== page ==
Presentation on theme: "Steel Bar: Status Report 1 Gregory Ragosta Maureen Loughran Christina Felarca Adham Sohby."— Presentation transcript:
Steel Bar: Status Report 1 Gregory Ragosta Maureen Loughran Christina Felarca Adham Sohby
Deformity of the chest and rib cage, in which the sternum concaves Most common in children, but also occurs in adults If not treated, the depression will become more severe and the sternum will begin pushing against the heart and lungs Pectus Excavatum Hebra, Andre. 16-Year Old Boy With Severe Pectus Excavatum. 2012. Medscape. Dec. 5, 2012.
The Nuss Procedure Stainless steel/Titanium bar is bent to the shape of the chest wall The bar is passed through on side of the chest, under the sternum and out the other side (facing the opposite direction) The bar is then flipped over, pushing the sternum outward in the process Surgical Treatment
The Nuss Procedure Front and side view of bar inside patient X-ray. 2012. Wikepedia. Dec. 2, 2012. Before and After. 2010. Wordpress. Feb. 19, 2013.
The bar stays inside the patient for an average of 2-3 years Surgeons make the decision to take the bar out based on past experience There is no reliable method currently being used to determine when the chest is no longer pressing against the bar 10% of pectus excavatum cases undergo the Nuss Procedure more than once, because the bar is removed too soon This assures us that there is a need for a method that can establish the appropriate time to remove the bar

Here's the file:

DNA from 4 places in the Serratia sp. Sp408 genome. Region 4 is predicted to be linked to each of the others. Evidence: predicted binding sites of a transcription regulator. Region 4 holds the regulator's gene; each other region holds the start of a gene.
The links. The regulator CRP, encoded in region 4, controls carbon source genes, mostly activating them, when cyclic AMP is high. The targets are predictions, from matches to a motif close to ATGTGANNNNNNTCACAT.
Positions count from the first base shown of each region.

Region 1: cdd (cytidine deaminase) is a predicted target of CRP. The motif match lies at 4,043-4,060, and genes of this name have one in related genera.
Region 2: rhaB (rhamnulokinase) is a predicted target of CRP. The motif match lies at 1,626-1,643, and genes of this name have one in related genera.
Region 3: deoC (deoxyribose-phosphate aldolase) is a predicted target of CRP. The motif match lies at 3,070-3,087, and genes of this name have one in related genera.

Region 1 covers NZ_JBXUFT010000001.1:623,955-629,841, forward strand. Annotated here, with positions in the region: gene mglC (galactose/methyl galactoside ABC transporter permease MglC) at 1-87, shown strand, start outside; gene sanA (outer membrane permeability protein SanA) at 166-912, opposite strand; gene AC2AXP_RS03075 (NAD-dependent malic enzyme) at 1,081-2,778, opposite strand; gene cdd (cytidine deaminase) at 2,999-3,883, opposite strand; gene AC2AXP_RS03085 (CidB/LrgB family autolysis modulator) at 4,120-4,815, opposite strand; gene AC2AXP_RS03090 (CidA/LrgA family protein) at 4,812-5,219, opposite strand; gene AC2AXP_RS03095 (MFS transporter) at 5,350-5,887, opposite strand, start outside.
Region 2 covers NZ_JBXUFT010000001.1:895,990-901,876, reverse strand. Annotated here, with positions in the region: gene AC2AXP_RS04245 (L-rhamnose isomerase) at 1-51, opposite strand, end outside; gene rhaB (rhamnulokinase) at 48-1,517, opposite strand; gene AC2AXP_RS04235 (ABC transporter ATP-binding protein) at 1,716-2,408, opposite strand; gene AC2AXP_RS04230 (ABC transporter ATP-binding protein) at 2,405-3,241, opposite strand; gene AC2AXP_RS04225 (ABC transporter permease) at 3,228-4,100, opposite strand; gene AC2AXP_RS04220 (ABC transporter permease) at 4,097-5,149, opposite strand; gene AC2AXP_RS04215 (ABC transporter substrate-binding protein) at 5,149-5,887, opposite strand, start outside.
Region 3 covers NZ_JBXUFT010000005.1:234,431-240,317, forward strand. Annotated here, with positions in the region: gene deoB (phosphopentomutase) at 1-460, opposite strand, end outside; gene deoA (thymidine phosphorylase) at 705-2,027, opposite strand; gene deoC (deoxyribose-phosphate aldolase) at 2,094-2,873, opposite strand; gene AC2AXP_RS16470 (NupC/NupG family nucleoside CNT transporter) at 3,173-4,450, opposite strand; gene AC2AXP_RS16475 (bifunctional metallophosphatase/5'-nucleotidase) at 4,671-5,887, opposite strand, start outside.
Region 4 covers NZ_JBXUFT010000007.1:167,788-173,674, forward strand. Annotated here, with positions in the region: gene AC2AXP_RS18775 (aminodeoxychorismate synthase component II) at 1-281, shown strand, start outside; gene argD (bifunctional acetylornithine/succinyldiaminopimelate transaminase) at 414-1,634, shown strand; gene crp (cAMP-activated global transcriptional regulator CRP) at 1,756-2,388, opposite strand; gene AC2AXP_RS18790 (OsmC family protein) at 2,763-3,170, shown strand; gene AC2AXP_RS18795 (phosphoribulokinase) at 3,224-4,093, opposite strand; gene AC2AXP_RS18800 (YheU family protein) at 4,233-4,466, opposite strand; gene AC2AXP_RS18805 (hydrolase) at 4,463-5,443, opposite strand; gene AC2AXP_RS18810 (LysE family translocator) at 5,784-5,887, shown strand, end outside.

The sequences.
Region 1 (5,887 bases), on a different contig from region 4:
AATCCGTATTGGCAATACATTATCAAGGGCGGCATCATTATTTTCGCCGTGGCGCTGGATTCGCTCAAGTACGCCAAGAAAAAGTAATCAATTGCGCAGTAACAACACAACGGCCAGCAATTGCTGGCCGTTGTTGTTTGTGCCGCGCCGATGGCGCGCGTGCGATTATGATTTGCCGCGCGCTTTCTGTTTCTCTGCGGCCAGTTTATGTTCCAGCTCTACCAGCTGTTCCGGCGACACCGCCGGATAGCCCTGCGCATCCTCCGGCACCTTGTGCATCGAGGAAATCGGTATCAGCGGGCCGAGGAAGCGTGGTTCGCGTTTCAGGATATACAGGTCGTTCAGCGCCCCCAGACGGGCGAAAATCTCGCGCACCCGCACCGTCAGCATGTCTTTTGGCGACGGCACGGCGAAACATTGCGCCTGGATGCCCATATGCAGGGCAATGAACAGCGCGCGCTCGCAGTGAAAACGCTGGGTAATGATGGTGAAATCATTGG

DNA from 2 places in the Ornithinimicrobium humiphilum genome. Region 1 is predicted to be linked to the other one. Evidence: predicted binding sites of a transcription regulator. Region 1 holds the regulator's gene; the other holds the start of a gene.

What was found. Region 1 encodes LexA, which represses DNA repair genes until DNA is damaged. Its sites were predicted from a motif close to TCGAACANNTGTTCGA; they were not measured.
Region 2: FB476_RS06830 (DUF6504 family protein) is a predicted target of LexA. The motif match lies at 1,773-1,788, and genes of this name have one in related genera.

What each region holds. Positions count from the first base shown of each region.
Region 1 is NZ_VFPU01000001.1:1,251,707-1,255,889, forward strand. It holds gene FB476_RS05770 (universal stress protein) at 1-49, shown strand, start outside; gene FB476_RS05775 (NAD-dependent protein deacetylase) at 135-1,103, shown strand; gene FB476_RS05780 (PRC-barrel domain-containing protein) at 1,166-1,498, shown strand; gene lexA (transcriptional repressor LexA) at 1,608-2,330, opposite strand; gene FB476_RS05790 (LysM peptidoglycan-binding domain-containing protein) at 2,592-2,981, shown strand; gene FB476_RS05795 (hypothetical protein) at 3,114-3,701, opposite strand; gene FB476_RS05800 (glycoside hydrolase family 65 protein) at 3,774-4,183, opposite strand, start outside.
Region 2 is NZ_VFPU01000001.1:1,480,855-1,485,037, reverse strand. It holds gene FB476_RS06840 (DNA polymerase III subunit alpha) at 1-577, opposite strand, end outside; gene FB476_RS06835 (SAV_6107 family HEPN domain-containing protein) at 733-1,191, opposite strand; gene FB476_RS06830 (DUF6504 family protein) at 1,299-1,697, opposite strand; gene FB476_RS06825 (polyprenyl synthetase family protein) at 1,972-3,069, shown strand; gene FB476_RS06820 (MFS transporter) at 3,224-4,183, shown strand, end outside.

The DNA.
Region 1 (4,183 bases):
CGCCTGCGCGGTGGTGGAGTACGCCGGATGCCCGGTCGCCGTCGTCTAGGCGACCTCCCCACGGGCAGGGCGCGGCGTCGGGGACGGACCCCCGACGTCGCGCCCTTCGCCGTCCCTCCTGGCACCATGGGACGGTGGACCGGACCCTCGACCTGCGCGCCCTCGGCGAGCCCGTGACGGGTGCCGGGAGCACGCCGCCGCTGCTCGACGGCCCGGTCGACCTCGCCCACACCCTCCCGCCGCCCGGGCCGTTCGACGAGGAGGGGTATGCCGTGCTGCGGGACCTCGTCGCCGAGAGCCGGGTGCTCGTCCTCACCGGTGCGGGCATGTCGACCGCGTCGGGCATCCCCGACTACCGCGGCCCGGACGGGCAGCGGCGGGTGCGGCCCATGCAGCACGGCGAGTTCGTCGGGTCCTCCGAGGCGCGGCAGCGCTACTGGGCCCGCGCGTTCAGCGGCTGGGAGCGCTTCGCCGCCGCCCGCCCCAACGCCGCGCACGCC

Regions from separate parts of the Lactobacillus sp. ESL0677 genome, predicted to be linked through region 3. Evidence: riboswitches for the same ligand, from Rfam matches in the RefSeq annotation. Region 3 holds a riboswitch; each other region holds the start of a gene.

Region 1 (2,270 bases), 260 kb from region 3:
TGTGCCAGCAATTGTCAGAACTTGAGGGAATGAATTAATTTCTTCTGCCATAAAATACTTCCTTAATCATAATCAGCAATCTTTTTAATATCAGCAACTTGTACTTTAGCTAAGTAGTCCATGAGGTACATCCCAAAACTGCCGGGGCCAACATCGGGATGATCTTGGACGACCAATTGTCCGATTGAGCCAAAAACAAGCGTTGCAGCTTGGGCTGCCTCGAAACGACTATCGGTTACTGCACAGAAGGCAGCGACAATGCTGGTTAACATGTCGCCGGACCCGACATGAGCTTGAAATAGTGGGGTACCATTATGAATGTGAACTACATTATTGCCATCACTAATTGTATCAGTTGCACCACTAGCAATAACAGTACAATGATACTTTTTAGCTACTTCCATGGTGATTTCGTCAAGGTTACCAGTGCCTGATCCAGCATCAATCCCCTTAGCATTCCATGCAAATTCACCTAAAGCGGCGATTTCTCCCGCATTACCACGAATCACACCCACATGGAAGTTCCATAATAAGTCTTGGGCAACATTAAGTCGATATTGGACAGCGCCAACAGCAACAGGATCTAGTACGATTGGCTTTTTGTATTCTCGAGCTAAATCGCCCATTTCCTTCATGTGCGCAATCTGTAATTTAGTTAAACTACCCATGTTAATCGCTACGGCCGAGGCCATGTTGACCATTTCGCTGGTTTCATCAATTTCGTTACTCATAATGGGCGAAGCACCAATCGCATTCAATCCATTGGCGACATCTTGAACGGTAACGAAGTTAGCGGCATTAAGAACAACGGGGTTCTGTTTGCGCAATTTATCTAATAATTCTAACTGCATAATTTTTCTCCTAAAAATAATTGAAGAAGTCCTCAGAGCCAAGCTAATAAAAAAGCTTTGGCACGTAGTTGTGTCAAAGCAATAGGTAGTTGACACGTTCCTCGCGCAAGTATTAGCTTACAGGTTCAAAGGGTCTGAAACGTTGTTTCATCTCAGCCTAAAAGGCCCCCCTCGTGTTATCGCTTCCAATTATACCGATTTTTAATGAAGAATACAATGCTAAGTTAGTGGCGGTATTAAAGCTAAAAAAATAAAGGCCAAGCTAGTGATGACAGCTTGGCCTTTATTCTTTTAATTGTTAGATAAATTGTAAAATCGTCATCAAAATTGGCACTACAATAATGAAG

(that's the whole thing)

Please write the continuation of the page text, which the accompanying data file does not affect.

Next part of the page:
Miniature device, which can wirelessly transfer data from a RFID reader Takes in a radio signal and then transmits back out the stored information on the tag Semi-passive RFID: uses a battery to power sensors and other parts of the chip Can automatically shut-off until they receive a signal from an RFID reader WISP (Wireless Identification and Sensing Platform) Developed by Intel Entirely powered off of the incoming radio signal RFID - Radio Frequency Identification
Place 1 or 2 strain gauges on the surface of the bar Using Intels strain gauge solution, we can connect the strain gauges to the WISP The WISP will interface with the reader (outside of the patient) and report the data using WISPs reader software Parts needed: Stainless steel/Titanium bar WISP development kit Reader & antenna Strain gauges Our Solution
The group is working on acquiring all of the necessary parts Working on biocompatibility research The final product will not be biocompatible, due to time and budget constraints The next step is building the WISP Strain gauge wheatstone bridge, as well as build a theoretical model of the ideal final product. After, we can begin the necessary coding and testing Progress